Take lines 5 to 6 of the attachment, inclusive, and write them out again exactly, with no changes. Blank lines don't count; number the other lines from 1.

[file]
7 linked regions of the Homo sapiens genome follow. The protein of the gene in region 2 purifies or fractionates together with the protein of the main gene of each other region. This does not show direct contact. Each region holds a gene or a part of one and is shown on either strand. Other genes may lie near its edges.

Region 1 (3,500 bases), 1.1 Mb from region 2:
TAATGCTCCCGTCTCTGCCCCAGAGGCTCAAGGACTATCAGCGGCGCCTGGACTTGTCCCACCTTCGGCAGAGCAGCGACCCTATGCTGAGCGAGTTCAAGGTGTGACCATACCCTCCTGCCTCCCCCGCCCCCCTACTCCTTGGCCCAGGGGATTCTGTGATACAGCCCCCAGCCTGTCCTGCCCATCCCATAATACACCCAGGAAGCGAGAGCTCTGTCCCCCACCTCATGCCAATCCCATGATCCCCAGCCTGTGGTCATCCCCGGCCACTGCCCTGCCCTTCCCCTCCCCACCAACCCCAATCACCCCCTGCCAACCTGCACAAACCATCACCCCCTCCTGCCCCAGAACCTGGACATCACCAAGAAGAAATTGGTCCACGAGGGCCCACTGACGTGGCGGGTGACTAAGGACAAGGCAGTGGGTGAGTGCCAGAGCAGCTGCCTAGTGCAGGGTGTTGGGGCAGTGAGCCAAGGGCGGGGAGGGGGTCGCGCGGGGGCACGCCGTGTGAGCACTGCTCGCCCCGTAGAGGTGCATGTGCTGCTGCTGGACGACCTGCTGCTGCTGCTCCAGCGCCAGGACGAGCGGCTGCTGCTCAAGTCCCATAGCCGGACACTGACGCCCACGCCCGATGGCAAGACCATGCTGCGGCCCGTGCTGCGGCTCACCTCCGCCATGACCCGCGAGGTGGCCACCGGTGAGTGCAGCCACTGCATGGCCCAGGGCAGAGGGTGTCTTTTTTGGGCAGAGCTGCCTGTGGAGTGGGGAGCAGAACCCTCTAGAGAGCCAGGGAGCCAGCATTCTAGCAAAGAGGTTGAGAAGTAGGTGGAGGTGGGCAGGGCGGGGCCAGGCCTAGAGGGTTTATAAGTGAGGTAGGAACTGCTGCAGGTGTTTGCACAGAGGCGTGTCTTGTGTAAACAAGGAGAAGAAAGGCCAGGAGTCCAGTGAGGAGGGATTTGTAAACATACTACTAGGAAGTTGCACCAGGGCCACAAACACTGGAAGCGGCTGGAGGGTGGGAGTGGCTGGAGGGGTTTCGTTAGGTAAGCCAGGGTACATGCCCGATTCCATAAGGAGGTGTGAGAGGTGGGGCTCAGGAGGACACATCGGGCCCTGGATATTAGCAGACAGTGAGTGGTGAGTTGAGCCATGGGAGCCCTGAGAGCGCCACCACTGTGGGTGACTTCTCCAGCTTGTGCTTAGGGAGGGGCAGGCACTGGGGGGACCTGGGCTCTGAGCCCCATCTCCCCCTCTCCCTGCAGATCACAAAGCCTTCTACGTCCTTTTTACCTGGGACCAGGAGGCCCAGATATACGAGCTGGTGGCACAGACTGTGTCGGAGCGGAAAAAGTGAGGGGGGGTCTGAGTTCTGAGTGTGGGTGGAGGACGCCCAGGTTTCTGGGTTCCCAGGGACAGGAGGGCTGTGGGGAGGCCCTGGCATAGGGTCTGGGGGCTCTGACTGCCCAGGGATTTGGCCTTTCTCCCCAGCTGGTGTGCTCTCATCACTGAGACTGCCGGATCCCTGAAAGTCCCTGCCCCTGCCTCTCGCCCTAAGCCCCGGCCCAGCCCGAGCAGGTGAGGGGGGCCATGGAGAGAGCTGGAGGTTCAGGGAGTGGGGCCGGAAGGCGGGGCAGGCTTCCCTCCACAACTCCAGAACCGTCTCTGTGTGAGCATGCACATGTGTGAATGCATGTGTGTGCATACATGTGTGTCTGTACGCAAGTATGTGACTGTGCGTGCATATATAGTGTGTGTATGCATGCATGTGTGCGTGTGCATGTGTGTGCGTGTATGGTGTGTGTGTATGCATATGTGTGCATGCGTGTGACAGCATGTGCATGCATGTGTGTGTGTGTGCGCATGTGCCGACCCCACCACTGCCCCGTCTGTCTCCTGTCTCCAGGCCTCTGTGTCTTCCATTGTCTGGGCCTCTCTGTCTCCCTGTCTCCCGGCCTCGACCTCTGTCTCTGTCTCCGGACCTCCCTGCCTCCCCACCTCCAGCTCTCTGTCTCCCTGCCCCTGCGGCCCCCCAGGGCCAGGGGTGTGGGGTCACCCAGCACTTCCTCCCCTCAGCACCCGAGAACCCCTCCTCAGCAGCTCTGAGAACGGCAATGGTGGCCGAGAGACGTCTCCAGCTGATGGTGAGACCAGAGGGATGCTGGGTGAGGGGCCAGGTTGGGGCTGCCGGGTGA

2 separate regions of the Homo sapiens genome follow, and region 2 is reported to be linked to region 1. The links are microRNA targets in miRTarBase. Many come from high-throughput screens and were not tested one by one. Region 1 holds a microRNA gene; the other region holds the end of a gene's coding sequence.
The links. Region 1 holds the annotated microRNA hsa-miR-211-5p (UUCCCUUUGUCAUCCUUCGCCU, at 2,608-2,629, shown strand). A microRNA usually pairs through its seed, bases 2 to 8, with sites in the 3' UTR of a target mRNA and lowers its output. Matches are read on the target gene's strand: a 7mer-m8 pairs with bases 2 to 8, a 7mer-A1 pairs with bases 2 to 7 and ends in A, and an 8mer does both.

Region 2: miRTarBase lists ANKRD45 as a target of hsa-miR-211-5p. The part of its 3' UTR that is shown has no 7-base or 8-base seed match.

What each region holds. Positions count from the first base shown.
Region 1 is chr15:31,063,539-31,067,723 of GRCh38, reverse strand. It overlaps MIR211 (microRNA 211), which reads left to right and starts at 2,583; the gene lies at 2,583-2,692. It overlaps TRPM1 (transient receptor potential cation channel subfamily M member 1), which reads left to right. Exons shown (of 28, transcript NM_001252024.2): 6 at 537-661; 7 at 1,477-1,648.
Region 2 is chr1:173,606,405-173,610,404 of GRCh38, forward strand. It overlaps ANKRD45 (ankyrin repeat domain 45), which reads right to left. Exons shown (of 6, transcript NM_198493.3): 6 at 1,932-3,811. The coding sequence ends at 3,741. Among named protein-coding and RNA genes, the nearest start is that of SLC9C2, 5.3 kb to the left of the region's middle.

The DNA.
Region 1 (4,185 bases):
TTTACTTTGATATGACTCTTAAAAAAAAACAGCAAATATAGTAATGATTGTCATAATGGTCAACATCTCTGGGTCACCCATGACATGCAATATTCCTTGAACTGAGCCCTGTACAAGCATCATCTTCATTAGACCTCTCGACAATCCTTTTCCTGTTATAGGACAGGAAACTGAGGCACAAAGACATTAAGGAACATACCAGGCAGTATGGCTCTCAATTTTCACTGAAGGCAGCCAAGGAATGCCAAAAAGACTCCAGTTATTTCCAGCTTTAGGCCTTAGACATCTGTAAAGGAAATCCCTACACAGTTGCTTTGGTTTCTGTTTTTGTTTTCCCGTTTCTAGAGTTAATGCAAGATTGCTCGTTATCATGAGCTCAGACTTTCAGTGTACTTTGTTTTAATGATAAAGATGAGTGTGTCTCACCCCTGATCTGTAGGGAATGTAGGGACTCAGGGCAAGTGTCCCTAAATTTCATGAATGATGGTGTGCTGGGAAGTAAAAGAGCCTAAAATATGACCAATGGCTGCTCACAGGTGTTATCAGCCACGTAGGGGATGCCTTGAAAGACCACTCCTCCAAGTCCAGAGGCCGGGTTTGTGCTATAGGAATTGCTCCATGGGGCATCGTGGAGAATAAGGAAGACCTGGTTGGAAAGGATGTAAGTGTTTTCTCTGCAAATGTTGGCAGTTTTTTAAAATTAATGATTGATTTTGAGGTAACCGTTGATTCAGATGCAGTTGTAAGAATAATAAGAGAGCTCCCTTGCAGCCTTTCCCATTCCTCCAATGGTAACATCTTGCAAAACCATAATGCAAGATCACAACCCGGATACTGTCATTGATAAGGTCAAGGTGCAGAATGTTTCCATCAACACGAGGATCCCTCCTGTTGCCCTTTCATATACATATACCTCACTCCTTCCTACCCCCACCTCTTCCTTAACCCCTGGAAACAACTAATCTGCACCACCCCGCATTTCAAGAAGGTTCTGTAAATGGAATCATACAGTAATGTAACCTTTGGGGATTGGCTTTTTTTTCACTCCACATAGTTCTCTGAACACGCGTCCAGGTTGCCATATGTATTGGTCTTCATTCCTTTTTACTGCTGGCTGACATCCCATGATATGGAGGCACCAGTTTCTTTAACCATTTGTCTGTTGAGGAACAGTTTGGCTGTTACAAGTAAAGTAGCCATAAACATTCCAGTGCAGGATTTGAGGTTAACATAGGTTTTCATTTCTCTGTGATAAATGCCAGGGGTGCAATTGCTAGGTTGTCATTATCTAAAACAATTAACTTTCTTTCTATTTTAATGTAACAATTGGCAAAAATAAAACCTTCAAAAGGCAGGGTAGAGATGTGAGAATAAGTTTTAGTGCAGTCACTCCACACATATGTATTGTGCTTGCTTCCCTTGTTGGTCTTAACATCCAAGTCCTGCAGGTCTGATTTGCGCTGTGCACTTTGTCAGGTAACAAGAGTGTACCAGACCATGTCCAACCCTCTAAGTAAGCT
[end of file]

The links. Region 1 holds the annotated microRNA hsa-miR-211-5p (UUCCCUUUGUCAUCCUUCGCCU, at 2,608-2,629, shown strand). A microRNA usually pairs through its seed, bases 2 to 8, with sites in the 3' UTR of a target mRNA and lowers its output. Matches are read on the target gene's strand: a 7mer-m8 pairs with bases 2 to 8, a 7mer-A1 pairs with bases 2 to 7 and ends in A, and an 8mer does both.

Region 2: miRTarBase lists ANKRD45 as a target of hsa-miR-211-5p. The part of its 3' UTR that is shown has no 7-base or 8-base seed match.